The bulk of GameTap's business model deals with allowing subscription-based access to classic PC and emulated console games, but the company has also been the most visible proponent of the fledgling episodic model of game distribution.
Telltale Games' Sam & Max series is in part distributed through GameTap, and American McGee's Shanghai-based studio Spicy Horse is debuting American McGee's Grimm on the 31st of this month.
Grimm, a typically McGee-esque fractured fairy tale affair, pushes the episodic model further than has the monthly Sam & Max. Episodes, which are designed to occupy half an hour of gameplay when rushed or an hour and half when explored more fully, will be released weekly. Each will be available freely via GameTap's site for 24 hours, after which point dollars are required.
I was recently able to check out the first episode of the series, A Boy Learns What Fear Is, and surprised by what exactly it was. Each episode tells one of Grimm's Fairy Tales, first in Disney-esque happy-go-lucky style, then in darker, more psychologically-tinted form.
In between those tellings is an unexpectedly gameplay-driven experience that is reminiscent of Katamari Damacy in its dynamic - except, instead of rolling a ball around, you are (apparently) peeing on things and filling the world with filth. In an adorable sort of way.
Like Katamari, it succeeds in continually allowing you to ratchet up your influence on the world - the more grime you spread, the more you are able to spread your grime. It's a mechanic that would be difficult to sustain for eight hours on end, but seems well-suited to the bite-sized episodes.
After the gameplay demo, I chatted with GameTap's Ric Sanchez about the TV-like distribution model, the genesis of the idea, and how Grimm is the "first casual game for hardcore gamers made in a next-gen engine."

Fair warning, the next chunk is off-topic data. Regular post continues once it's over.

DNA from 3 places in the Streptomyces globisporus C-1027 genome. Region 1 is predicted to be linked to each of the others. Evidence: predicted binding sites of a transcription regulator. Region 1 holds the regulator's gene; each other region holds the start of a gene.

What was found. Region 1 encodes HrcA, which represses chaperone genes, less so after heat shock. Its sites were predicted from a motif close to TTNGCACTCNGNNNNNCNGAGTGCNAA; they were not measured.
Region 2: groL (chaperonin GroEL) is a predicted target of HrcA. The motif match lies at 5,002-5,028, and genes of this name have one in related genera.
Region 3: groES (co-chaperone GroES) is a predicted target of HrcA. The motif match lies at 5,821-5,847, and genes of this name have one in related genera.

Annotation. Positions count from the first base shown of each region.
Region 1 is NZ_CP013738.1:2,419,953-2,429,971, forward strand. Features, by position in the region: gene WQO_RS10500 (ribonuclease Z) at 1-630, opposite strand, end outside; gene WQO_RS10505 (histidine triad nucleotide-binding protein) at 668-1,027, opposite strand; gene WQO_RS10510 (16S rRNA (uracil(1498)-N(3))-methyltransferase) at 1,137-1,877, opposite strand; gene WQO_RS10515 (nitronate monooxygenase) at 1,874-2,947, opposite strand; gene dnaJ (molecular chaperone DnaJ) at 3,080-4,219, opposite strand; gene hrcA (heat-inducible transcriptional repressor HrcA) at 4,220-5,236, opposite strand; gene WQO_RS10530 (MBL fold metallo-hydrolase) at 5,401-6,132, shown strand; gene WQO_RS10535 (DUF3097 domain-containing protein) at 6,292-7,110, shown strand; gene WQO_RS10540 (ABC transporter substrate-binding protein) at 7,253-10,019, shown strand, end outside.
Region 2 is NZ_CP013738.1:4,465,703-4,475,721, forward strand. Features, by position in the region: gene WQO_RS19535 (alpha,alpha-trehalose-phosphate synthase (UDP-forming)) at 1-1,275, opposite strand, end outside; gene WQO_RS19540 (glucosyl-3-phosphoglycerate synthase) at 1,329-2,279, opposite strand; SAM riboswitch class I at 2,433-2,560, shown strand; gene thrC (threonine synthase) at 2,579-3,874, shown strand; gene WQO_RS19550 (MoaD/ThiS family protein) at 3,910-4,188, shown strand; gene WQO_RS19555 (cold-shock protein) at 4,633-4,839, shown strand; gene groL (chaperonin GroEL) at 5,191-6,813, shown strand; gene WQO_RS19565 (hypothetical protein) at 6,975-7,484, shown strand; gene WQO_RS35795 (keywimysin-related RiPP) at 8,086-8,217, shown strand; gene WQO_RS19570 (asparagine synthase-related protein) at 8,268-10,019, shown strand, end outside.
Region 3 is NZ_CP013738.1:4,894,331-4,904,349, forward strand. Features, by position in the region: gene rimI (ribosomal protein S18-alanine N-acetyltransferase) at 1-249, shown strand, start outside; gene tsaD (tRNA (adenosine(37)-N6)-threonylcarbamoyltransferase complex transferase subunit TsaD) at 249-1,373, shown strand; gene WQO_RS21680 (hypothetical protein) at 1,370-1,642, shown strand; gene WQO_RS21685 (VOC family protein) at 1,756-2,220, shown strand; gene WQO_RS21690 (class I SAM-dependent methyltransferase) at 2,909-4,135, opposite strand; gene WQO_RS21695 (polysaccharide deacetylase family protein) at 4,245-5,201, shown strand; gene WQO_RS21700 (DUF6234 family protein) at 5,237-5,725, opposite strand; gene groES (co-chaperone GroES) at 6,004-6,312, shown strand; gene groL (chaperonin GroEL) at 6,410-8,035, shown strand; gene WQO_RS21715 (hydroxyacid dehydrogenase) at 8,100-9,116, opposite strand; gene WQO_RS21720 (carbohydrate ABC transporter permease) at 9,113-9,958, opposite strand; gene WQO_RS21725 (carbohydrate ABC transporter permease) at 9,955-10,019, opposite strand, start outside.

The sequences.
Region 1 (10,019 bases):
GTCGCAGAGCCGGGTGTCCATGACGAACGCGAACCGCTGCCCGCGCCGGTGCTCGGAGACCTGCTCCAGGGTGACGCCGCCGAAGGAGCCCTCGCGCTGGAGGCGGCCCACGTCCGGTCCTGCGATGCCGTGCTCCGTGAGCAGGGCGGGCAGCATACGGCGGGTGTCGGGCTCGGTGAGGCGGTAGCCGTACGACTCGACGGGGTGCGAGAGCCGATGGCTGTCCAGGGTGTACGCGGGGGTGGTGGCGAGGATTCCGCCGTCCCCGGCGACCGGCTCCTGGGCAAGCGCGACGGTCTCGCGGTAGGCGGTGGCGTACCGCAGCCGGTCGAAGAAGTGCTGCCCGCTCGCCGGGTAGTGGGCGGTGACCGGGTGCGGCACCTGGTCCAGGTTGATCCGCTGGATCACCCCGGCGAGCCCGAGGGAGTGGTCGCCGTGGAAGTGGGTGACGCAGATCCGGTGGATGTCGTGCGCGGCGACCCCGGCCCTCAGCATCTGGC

This is an unusual distribution model. How exactly does it work?
Ric Sanchez: The games are going to be distributed in three volumes of eight; 24 episodes total. The first volume is going to start on July 31st. Each game will appear on a Thursday and be available for 24 hours completely free, so when it premieres we're going to drive as much traffic as we can to the website, and you can play it free, and if you like it you can subscribe and play the other episodes individually.
Just to be really clear, by each episode being free for 24 hours, I mean each episode is free one time for 24 hours. It's much like a TV network - Battlestar Galactica is on the network Friday night. If you missed it, you can buy it from iTunes or something like that, but you can't access it on TV again.
After the first group of eight runs, there will be a hiatus. We don't know the exact date the second will start, but it will be in the fall, and we know by Halloween you'll be playing Grimm again, which we think is an appropriate time frame given Grimm.
There still aren't a lot of people doing that kind of thing. Why are you one of them?
The reason we went with episodic, and American pushed for episodic, is that one of the needs GameTap fills is a gaming population that is getting older and has less time to play. Right now the average age for gamers is about 33. It used to be 28 just a few years ago.
The 33-year-old gamer has a career and kids and a spouse. He doesn't necessarily have time to invest forty, eighty, whatever hours into the games, but does really enjoy core gaming. They want something that isn't for kids, or isn't for soccer moms.